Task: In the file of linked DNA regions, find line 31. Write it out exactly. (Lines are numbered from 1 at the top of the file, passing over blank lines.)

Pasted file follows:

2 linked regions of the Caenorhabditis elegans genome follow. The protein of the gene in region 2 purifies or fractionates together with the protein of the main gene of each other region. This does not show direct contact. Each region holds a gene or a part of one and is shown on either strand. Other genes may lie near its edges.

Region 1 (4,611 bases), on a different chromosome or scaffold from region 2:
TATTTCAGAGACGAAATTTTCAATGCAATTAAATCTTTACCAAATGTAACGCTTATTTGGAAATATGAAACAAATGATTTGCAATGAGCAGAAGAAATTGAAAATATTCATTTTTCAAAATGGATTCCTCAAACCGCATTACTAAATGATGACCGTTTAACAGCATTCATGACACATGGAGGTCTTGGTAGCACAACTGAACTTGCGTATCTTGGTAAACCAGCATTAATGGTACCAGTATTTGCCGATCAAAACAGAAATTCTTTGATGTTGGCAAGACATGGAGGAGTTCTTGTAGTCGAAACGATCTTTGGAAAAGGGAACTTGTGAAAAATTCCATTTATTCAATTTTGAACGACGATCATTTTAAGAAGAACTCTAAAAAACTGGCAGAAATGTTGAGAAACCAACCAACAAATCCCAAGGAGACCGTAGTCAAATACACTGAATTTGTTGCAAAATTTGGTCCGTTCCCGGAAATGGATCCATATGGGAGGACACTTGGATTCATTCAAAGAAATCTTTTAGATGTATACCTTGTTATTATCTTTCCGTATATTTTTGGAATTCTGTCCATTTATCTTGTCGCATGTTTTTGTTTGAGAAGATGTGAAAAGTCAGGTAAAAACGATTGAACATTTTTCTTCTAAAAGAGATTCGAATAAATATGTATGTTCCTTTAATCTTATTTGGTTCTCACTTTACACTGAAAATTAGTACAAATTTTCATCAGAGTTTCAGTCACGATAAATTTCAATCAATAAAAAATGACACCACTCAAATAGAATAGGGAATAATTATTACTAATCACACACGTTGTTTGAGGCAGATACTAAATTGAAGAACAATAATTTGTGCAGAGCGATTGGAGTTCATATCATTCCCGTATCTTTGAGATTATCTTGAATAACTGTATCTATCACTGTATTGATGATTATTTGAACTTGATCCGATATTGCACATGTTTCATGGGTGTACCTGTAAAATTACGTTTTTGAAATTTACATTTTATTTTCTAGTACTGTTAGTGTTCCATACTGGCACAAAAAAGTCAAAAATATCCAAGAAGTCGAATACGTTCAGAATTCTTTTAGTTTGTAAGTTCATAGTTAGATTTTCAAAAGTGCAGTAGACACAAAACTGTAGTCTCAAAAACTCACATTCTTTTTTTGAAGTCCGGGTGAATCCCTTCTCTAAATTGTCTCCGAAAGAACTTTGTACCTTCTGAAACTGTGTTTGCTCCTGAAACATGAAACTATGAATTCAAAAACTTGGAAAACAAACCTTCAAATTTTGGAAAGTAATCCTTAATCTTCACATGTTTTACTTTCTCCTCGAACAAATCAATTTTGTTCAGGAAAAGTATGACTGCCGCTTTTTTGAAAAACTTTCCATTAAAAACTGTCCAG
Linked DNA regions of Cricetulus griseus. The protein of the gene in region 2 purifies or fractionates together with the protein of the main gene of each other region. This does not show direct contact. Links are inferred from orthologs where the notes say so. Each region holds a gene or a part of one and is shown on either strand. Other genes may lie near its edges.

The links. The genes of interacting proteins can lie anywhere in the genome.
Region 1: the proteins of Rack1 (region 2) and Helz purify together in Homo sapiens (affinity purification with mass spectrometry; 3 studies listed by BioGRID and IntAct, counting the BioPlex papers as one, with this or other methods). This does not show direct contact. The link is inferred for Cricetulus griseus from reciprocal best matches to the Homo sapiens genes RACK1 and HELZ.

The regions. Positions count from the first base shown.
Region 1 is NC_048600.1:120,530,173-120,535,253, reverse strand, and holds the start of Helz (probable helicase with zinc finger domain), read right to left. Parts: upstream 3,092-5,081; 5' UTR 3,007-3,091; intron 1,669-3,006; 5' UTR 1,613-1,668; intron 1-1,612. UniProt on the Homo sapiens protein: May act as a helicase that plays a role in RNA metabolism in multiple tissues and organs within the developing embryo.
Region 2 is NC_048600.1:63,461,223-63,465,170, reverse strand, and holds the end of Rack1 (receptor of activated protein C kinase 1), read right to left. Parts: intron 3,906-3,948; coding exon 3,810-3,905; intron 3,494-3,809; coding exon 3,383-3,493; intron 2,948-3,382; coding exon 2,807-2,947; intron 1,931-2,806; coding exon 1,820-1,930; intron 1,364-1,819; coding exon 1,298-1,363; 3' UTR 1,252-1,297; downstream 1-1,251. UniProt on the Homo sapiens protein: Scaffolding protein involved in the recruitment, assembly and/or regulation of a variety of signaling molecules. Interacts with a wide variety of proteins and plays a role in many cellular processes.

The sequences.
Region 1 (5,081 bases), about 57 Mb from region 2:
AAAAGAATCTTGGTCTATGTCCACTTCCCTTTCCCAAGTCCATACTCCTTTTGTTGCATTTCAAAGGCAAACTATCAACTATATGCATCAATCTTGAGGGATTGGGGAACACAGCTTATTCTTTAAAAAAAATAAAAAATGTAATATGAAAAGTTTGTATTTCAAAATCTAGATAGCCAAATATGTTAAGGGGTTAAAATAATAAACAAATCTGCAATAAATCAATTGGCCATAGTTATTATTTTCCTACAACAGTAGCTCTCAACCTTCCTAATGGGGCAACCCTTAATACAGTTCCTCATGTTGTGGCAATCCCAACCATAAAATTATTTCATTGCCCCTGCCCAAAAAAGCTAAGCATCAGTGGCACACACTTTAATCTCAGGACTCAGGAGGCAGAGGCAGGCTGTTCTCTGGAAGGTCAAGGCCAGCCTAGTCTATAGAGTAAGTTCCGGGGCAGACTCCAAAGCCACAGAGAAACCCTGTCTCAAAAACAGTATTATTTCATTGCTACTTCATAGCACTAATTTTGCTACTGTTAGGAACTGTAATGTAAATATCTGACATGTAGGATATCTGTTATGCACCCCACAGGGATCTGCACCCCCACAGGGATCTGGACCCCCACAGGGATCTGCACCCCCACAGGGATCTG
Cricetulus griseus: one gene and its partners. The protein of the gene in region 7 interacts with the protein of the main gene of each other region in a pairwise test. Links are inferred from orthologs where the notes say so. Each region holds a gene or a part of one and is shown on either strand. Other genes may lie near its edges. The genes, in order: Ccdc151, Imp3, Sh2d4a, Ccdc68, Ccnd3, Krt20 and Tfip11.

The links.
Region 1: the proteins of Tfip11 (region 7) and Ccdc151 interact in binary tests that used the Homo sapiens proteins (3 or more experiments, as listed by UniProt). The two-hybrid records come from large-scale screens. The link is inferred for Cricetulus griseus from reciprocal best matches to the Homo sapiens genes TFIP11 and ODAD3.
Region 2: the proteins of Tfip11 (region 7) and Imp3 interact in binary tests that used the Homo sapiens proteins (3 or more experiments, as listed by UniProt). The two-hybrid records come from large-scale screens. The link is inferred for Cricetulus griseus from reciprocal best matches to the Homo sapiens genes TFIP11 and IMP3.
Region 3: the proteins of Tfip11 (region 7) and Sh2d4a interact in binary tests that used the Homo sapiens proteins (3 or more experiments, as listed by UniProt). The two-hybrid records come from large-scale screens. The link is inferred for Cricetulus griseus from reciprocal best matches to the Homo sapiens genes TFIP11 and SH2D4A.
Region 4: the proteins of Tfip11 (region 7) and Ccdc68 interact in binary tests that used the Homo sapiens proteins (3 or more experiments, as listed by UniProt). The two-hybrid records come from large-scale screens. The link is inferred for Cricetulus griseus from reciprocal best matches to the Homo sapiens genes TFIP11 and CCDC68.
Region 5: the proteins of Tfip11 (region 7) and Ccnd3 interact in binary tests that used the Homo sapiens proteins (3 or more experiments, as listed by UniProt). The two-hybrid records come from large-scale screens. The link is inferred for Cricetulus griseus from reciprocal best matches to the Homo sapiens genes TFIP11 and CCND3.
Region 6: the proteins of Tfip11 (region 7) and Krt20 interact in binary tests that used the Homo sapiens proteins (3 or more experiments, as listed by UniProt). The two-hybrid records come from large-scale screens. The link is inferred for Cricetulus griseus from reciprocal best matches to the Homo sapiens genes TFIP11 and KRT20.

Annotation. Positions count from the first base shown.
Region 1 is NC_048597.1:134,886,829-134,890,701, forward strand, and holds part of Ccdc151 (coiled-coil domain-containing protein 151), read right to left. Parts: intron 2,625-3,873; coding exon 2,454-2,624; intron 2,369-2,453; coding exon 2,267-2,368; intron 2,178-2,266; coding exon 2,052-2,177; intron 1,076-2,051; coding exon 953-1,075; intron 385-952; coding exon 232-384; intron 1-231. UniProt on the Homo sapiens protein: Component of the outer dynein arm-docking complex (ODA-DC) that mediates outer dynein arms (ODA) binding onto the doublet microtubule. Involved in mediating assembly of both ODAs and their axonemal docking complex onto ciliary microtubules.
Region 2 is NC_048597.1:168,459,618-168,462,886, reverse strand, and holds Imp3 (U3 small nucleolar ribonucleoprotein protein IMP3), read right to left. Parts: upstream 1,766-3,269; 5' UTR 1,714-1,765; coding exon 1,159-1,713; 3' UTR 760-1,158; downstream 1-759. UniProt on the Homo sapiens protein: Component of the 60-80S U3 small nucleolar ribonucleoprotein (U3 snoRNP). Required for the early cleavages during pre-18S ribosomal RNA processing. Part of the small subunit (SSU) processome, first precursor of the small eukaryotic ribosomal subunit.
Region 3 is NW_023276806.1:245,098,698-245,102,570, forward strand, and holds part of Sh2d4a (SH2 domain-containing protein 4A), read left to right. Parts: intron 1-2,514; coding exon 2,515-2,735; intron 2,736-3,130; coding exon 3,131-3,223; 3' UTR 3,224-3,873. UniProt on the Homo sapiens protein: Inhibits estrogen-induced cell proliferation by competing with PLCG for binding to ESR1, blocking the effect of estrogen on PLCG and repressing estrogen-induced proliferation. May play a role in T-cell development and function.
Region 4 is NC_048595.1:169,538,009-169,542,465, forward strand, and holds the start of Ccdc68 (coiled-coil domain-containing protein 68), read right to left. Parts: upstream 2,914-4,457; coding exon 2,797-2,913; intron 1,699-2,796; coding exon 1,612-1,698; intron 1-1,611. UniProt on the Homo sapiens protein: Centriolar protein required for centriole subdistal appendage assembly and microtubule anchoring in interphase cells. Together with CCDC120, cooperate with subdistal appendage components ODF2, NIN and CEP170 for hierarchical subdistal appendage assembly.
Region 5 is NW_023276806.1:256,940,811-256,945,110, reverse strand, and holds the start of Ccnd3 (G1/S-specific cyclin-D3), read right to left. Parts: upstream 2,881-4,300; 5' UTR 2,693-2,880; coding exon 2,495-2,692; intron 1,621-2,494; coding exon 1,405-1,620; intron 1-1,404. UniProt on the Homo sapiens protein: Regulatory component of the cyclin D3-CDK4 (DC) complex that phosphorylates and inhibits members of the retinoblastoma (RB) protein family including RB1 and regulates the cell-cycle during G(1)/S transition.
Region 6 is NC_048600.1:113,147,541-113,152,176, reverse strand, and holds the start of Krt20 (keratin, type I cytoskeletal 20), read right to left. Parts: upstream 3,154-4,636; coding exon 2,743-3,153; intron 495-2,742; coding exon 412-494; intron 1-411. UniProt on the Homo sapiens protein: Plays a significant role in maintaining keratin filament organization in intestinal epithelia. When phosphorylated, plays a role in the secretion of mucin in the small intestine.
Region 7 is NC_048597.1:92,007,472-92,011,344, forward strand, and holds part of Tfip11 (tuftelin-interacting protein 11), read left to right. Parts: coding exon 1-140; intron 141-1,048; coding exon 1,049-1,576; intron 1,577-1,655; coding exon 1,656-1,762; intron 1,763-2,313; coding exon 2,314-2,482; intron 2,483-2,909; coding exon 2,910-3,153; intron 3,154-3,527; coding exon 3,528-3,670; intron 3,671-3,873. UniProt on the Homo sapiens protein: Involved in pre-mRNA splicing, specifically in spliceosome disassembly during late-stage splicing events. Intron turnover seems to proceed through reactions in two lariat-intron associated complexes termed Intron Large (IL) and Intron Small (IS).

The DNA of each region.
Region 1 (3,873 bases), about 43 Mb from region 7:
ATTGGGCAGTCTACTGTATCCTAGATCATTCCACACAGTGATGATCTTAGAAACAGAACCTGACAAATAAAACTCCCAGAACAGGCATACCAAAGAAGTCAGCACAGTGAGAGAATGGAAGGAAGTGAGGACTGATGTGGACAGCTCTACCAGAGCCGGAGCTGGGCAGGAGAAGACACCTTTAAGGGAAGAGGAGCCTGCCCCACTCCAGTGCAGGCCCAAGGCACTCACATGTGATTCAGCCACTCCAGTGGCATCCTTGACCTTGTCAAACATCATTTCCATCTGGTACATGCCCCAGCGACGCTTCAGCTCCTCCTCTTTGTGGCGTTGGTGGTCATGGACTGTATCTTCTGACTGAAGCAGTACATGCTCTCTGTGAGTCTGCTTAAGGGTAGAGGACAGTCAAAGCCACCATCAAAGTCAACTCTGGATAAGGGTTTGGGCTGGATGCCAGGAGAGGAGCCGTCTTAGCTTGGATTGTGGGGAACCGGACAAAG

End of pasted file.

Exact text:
ATTGGGCAGTCTACTGTATCCTAGATCATTCCACACAGTGATGATCTTAGAAACAGAACCTGACAAATAAAACTCCCAGAACAGGCATACCAAAGAAGTCAGCACAGTGAGAGAATGGAAGGAAGTGAGGACTGATGTGGACAGCTCTACCAGAGCCGGAGCTGGGCAGGAGAAGACACCTTTAAGGGAAGAGGAGCCTGCCCCACTCCAGTGCAGGCCCAAGGCACTCACATGTGATTCAGCCACTCCAGTGGCATCCTTGACCTTGTCAAACATCATTTCCATCTGGTACATGCCCCAGCGACGCTTCAGCTCCTCCTCTTTGTGGCGTTGGTGGTCATGGACTGTATCTTCTGACTGAAGCAGTACATGCTCTCTGTGAGTCTGCTTAAGGGTAGAGGACAGTCAAAGCCACCATCAAAGTCAACTCTGGATAAGGGTTTGGGCTGGATGCCAGGAGAGGAGCCGTCTTAGCTTGGATTGTGGGGAACCGGACAAAG